Neil Shea@neilshea13

writes, shoots, makes films for National Geographic. Short stories + collabs here.

www.neilshea.nyc/

326 posts 68,688 followers 580 following

Neil Shea

In a small museum behind the house are collected artifacts from winters long gone: big old radio sets, cast-iron stoves, broken rifles, skis, walrus and whale bones, pieces of a wrecked Nazi bomber and, strangest of all, a polar bear trap. It is a small rectangular frame made of driftwood and set on driftwood legs, about the size of a rabbit cage. Within the frame sits a sawed-off shotgun, scaled with rust, its muzzle at head height, its trigger tied to a tripwire. Many years ago, weather crews and coal miners were allowed to hunt bears this way: they tied a chunk of rich blubber to the tripwire and a hungry bear soon received a mouthful of buckshot. No one has used this method here for at least 50 years, though I was told an old trap or two remain out there on the island. The walrus, bears and Nazis are gone and still the traps stand, harmless now, chambers empty, waiting for trophies that will never arrive. I had planned to write about something else—it’s a pretty picture after all with good blues, warm windows, a season of silhouettes. But from every museum some idea follows us home and haunts a little while, rattling in the rafters, knocking books off the shelves.

#arctic #norway #tromso #svalbard #barentssea #northofnorway #kystvakt #bjornoya #hopen #natgeo #polarbears #hunting #meteorology #southerneyes #changingarctic #manyarctics


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Neil Shea

Every six hours, around the world, thousands of weather balloons are released into the sky. They’re filled with hydrogen and race upward, rising 14 miles or more, and as the pressure falls they expand to the size of small houses. Then, high in the cold thin air, they burst. The balloons carry a small package of instruments that measure temperature, dew point, humidity, and wind speed and direction. In flight they send all this data homeward, helping sketch a picture of what’s happening in the upper atmosphere, and what’s to come, putting weight behind the forecast you find on your phone. It’s a simple, almost old-fashioned scientific gesture, updated with high-tech transponders. Hans-Olaf Reitås sent this one into the Arctic twilight at 6:11 p.m. from Bear Island in the Barents Sea, and the thought of thousands more simultaneously set adrift—nerdy, ephermeral little ghosts—made me smile. I asked a weather observer about her work. She tried to find the official Norwegian translation and then just said, “It’s mostly about clouds and balloons.” Best job description I’ve heard in years.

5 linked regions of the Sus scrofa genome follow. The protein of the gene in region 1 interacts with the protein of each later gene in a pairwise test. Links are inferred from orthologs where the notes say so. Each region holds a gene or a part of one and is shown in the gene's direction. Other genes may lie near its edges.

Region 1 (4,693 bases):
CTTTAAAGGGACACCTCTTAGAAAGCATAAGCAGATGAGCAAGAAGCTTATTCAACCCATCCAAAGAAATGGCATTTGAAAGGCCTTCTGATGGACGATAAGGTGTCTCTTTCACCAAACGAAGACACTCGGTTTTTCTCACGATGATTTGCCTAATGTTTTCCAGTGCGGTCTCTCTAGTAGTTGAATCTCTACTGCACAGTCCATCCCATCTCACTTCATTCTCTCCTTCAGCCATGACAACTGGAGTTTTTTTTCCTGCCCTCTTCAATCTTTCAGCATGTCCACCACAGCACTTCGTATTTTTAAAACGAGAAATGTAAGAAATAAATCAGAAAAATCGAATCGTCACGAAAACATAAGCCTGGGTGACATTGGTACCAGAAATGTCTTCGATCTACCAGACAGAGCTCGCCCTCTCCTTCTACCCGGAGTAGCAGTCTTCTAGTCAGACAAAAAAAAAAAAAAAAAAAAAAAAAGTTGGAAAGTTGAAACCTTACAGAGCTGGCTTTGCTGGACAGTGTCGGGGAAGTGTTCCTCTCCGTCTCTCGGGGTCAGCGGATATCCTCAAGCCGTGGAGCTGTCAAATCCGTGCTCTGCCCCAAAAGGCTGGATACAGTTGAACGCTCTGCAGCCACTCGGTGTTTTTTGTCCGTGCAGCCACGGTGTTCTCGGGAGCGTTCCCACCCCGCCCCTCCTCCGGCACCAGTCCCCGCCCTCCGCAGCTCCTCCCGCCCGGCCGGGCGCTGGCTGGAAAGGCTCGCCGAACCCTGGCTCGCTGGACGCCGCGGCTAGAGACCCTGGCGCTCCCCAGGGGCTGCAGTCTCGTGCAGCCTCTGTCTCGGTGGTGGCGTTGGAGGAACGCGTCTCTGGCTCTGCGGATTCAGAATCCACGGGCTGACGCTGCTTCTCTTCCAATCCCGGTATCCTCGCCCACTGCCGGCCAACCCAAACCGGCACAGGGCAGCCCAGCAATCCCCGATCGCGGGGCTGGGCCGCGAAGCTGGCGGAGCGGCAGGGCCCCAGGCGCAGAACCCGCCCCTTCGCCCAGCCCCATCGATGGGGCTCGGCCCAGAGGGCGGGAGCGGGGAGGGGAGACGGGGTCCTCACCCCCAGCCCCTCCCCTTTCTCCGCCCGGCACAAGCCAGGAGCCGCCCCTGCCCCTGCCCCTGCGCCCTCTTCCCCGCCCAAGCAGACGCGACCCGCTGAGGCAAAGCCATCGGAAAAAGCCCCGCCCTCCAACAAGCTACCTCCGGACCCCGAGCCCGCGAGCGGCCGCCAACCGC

#arctic #norway #trømso #svalbard #barentssea #northofnorway #kystvakt #bjornoya #hopen #natgeo #clouds #balloons #meteorology #southerneyes #changingarctic #manyarctics


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Neil Shea

Bjørnøya — Here is Laban, a 5-year old Alaskan husky, alert outside the weather station on the island of Bjørnøya deep in the Barents Sea. He is beautiful and patient, and he is also an unexpected barometer: The station crews once kept dogs here to warn them of wandering polar bears (Bjørnøya means “Bear Island”), but the big predators haven’t been seen for years. Sea ice doesn’t reach the island anymore, and so bears can’t, either. The last one wandered, or swam, to Bjørnøya in 2013, just as Laban arrived. It left tracks in the snow, and then vanished. With no bears to repel, Laban and his comrade, a two-year-old named Yukon, pounce instead on visitors—licking, leaping, pushing their fine soft heads into your palms. On a walk today the dogs bounded over the tundra beside us, down to the sea, following the scent of Arctic foxes. I walked with Alex, the head chef. Over his shoulder he carried a rifle, which is, like the dogs, a reminder. Scattered throughout the station is an arsenal of rifles and flare guns, more than a dozen, collected in racks by the doorways, or standing alone in corners like sentries. The weapons are relics from the “old days” when winter ice enveloped the island and created a roadway for bears. Alex must, by regulation, carry the rifle when he leaves the station—an echo from the last fatal polar bear attack here, in 1971. But now, the guns and the dogs have both outlasted their purpose. They are little monuments to a colder world, a different Arctic. Each time Alex walks with Laban and the gun he is, without trying, taking quiet measure of how far things have come.

#arctic #norway #bjørnøya #tromso #svalbard #barentssea #northofnorway #kystvakt #bjornoya #hopen #natgeo #gjoahaven #nunavut #southerneyes #changingarctic #manyarctics